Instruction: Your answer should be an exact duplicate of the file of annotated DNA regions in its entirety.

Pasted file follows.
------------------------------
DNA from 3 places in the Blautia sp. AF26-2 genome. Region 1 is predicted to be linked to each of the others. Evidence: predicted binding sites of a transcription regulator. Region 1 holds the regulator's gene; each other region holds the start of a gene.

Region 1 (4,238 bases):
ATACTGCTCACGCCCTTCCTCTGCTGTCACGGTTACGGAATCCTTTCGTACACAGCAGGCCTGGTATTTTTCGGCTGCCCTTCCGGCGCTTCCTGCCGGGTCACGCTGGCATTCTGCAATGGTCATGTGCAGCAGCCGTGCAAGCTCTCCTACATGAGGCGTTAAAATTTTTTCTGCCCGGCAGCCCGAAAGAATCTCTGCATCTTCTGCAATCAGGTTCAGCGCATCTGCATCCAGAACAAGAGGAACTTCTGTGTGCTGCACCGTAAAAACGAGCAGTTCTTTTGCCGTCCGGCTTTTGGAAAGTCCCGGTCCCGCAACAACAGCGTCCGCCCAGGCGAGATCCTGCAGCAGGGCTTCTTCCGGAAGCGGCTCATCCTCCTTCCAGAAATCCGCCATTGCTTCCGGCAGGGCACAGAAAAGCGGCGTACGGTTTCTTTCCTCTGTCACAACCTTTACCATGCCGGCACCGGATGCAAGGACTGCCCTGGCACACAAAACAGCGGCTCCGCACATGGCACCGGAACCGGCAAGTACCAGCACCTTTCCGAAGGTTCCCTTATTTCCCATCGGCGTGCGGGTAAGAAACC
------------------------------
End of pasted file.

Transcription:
DNA from 3 places in the Blautia sp. AF26-2 genome. Region 1 is predicted to be linked to each of the others. Evidence: predicted binding sites of a transcription regulator. Region 1 holds the regulator's gene; each other region holds the start of a gene.

Region 1 (4,238 bases):
ATACTGCTCACGCCCTTCCTCTGCTGTCACGGTTACGGAATCCTTTCGTACACAGCAGGCCTGGTATTTTTCGGCTGCCCTTCCGGCGCTTCCTGCCGGGTCACGCTGGCATTCTGCAATGGTCATGTGCAGCAGCCGTGCAAGCTCTCCTACATGAGGCGTTAAAATTTTTTCTGCCCGGCAGCCCGAAAGAATCTCTGCATCTTCTGCAATCAGGTTCAGCGCATCTGCATCCAGAACAAGAGGAACTTCTGTGTGCTGCACCGTAAAAACGAGCAGTTCTTTTGCCGTCCGGCTTTTGGAAAGTCCCGGTCCCGCAACAACAGCGTCCGCCCAGGCGAGATCCTGCAGCAGGGCTTCTTCCGGAAGCGGCTCATCCTCCTTCCAGAAATCCGCCATTGCTTCCGGCAGGGCACAGAAAAGCGGCGTACGGTTTCTTTCCTCTGTCACAACCTTTACCATGCCGGCACCGGATGCAAGGACTGCCCTGGCACACAAAACAGCGGCTCCGCACATGGCACCGGAACCGGCAAGTACCAGCACCTTTCCGAAGGTTCCCTTATTTCCCATCGGCGTGCGGGTAAGAAACC